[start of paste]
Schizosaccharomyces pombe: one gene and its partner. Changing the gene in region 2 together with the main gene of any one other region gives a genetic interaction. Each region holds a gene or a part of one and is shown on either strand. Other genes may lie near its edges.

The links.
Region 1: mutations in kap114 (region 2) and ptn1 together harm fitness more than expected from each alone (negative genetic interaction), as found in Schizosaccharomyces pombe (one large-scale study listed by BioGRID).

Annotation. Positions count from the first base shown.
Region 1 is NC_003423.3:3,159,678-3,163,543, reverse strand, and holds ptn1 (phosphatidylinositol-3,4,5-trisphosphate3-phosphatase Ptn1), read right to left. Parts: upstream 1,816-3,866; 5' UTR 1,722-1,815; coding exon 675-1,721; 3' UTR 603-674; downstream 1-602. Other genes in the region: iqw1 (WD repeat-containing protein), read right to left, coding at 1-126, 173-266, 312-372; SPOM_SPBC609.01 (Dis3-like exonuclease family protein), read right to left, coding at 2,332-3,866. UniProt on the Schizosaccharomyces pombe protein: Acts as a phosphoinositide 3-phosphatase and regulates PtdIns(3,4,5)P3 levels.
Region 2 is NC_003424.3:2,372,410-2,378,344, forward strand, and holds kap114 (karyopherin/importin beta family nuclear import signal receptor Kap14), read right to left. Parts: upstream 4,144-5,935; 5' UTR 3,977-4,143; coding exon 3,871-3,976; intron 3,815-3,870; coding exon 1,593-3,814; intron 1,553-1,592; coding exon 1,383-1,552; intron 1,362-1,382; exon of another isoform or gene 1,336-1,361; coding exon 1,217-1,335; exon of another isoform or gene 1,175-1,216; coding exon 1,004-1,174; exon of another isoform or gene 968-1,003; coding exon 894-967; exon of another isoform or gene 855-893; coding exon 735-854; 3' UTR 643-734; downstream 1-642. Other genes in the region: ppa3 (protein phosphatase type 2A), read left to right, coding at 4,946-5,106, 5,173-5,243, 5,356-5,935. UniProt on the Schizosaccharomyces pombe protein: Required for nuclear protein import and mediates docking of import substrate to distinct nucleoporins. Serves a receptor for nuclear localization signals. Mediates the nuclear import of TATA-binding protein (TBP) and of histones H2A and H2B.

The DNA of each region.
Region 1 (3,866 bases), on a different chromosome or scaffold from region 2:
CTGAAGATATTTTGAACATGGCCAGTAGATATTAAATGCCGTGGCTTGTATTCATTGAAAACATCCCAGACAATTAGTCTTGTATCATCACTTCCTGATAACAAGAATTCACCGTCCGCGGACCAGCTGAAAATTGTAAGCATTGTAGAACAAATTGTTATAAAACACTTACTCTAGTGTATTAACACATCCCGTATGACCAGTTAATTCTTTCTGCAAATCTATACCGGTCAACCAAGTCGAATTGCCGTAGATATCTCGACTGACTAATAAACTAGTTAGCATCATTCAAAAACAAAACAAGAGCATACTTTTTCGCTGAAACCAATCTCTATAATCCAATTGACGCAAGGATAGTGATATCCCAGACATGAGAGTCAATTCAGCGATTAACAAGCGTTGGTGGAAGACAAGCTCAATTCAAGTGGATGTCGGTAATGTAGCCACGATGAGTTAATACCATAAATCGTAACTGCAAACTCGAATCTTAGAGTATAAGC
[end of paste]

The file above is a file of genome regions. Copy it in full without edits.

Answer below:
Schizosaccharomyces pombe: one gene and its partner. Changing the gene in region 2 together with the main gene of any one other region gives a genetic interaction. Each region holds a gene or a part of one and is shown on either strand. Other genes may lie near its edges.

The links.
Region 1: mutations in kap114 (region 2) and ptn1 together harm fitness more than expected from each alone (negative genetic interaction), as found in Schizosaccharomyces pombe (one large-scale study listed by BioGRID).

Annotation. Positions count from the first base shown.
Region 1 is NC_003423.3:3,159,678-3,163,543, reverse strand, and holds ptn1 (phosphatidylinositol-3,4,5-trisphosphate3-phosphatase Ptn1), read right to left. Parts: upstream 1,816-3,866; 5' UTR 1,722-1,815; coding exon 675-1,721; 3' UTR 603-674; downstream 1-602. Other genes in the region: iqw1 (WD repeat-containing protein), read right to left, coding at 1-126, 173-266, 312-372; SPOM_SPBC609.01 (Dis3-like exonuclease family protein), read right to left, coding at 2,332-3,866. UniProt on the Schizosaccharomyces pombe protein: Acts as a phosphoinositide 3-phosphatase and regulates PtdIns(3,4,5)P3 levels.
Region 2 is NC_003424.3:2,372,410-2,378,344, forward strand, and holds kap114 (karyopherin/importin beta family nuclear import signal receptor Kap14), read right to left. Parts: upstream 4,144-5,935; 5' UTR 3,977-4,143; coding exon 3,871-3,976; intron 3,815-3,870; coding exon 1,593-3,814; intron 1,553-1,592; coding exon 1,383-1,552; intron 1,362-1,382; exon of another isoform or gene 1,336-1,361; coding exon 1,217-1,335; exon of another isoform or gene 1,175-1,216; coding exon 1,004-1,174; exon of another isoform or gene 968-1,003; coding exon 894-967; exon of another isoform or gene 855-893; coding exon 735-854; 3' UTR 643-734; downstream 1-642. Other genes in the region: ppa3 (protein phosphatase type 2A), read left to right, coding at 4,946-5,106, 5,173-5,243, 5,356-5,935. UniProt on the Schizosaccharomyces pombe protein: Required for nuclear protein import and mediates docking of import substrate to distinct nucleoporins. Serves a receptor for nuclear localization signals. Mediates the nuclear import of TATA-binding protein (TBP) and of histones H2A and H2B.

The DNA of each region.
Region 1 (3,866 bases), on a different chromosome or scaffold from region 2:
CTGAAGATATTTTGAACATGGCCAGTAGATATTAAATGCCGTGGCTTGTATTCATTGAAAACATCCCAGACAATTAGTCTTGTATCATCACTTCCTGATAACAAGAATTCACCGTCCGCGGACCAGCTGAAAATTGTAAGCATTGTAGAACAAATTGTTATAAAACACTTACTCTAGTGTATTAACACATCCCGTATGACCAGTTAATTCTTTCTGCAAATCTATACCGGTCAACCAAGTCGAATTGCCGTAGATATCTCGACTGACTAATAAACTAGTTAGCATCATTCAAAAACAAAACAAGAGCATACTTTTTCGCTGAAACCAATCTCTATAATCCAATTGACGCAAGGATAGTGATATCCCAGACATGAGAGTCAATTCAGCGATTAACAAGCGTTGGTGGAAGACAAGCTCAATTCAAGTGGATGTCGGTAATGTAGCCACGATGAGTTAATACCATAAATCGTAACTGCAAACTCGAATCTTAGAGTATAAGC